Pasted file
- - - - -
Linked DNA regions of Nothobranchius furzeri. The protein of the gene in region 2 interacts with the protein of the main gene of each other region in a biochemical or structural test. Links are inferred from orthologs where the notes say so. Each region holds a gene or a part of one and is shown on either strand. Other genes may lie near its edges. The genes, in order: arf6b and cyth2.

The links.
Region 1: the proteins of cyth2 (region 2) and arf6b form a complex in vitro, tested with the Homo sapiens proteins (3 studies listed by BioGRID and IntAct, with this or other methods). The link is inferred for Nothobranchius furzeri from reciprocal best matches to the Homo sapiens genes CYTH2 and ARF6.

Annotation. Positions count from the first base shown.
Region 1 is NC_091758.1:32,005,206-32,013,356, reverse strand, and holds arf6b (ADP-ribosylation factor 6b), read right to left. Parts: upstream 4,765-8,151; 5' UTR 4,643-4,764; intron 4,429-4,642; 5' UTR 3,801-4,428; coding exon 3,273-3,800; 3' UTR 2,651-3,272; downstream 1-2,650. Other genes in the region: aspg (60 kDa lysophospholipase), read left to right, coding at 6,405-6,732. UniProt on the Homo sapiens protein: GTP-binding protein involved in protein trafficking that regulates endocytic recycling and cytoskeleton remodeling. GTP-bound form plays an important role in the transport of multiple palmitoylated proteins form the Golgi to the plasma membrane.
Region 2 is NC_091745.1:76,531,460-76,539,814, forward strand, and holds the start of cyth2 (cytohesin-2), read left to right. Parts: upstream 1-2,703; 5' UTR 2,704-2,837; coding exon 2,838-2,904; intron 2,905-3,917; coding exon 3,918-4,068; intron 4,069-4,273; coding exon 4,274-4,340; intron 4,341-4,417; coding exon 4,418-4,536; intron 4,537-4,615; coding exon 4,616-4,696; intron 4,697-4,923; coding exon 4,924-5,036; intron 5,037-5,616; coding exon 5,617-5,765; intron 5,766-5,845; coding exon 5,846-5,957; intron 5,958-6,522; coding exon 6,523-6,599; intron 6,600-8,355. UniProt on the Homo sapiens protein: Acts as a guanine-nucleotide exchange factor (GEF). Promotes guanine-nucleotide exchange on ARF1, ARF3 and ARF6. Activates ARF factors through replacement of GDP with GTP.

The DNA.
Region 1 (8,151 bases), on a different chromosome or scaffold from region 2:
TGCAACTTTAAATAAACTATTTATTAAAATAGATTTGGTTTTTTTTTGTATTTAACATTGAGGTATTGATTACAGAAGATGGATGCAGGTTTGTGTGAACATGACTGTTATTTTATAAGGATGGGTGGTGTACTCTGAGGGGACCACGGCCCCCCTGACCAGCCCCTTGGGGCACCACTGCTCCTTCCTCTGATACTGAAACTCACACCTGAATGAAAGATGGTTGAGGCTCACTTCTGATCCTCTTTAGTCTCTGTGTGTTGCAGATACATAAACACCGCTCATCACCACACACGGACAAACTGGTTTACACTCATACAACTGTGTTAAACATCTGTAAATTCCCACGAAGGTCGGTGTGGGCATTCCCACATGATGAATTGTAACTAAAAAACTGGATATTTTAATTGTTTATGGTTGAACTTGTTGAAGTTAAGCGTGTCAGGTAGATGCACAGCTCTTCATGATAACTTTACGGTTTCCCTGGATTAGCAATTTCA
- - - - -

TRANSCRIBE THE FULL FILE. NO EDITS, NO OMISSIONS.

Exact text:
Linked DNA regions of Nothobranchius furzeri. The protein of the gene in region 2 interacts with the protein of the main gene of each other region in a biochemical or structural test. Links are inferred from orthologs where the notes say so. Each region holds a gene or a part of one and is shown on either strand. Other genes may lie near its edges. The genes, in order: arf6b and cyth2.

The links.
Region 1: the proteins of cyth2 (region 2) and arf6b form a complex in vitro, tested with the Homo sapiens proteins (3 studies listed by BioGRID and IntAct, with this or other methods). The link is inferred for Nothobranchius furzeri from reciprocal best matches to the Homo sapiens genes CYTH2 and ARF6.

Annotation. Positions count from the first base shown.
Region 1 is NC_091758.1:32,005,206-32,013,356, reverse strand, and holds arf6b (ADP-ribosylation factor 6b), read right to left. Parts: upstream 4,765-8,151; 5' UTR 4,643-4,764; intron 4,429-4,642; 5' UTR 3,801-4,428; coding exon 3,273-3,800; 3' UTR 2,651-3,272; downstream 1-2,650. Other genes in the region: aspg (60 kDa lysophospholipase), read left to right, coding at 6,405-6,732. UniProt on the Homo sapiens protein: GTP-binding protein involved in protein trafficking that regulates endocytic recycling and cytoskeleton remodeling. GTP-bound form plays an important role in the transport of multiple palmitoylated proteins form the Golgi to the plasma membrane.
Region 2 is NC_091745.1:76,531,460-76,539,814, forward strand, and holds the start of cyth2 (cytohesin-2), read left to right. Parts: upstream 1-2,703; 5' UTR 2,704-2,837; coding exon 2,838-2,904; intron 2,905-3,917; coding exon 3,918-4,068; intron 4,069-4,273; coding exon 4,274-4,340; intron 4,341-4,417; coding exon 4,418-4,536; intron 4,537-4,615; coding exon 4,616-4,696; intron 4,697-4,923; coding exon 4,924-5,036; intron 5,037-5,616; coding exon 5,617-5,765; intron 5,766-5,845; coding exon 5,846-5,957; intron 5,958-6,522; coding exon 6,523-6,599; intron 6,600-8,355. UniProt on the Homo sapiens protein: Acts as a guanine-nucleotide exchange factor (GEF). Promotes guanine-nucleotide exchange on ARF1, ARF3 and ARF6. Activates ARF factors through replacement of GDP with GTP.

The DNA.
Region 1 (8,151 bases), on a different chromosome or scaffold from region 2:
TGCAACTTTAAATAAACTATTTATTAAAATAGATTTGGTTTTTTTTTGTATTTAACATTGAGGTATTGATTACAGAAGATGGATGCAGGTTTGTGTGAACATGACTGTTATTTTATAAGGATGGGTGGTGTACTCTGAGGGGACCACGGCCCCCCTGACCAGCCCCTTGGGGCACCACTGCTCCTTCCTCTGATACTGAAACTCACACCTGAATGAAAGATGGTTGAGGCTCACTTCTGATCCTCTTTAGTCTCTGTGTGTTGCAGATACATAAACACCGCTCATCACCACACACGGACAAACTGGTTTACACTCATACAACTGTGTTAAACATCTGTAAATTCCCACGAAGGTCGGTGTGGGCATTCCCACATGATGAATTGTAACTAAAAAACTGGATATTTTAATTGTTTATGGTTGAACTTGTTGAAGTTAAGCGTGTCAGGTAGATGCACAGCTCTTCATGATAACTTTACGGTTTCCCTGGATTAGCAATTTCA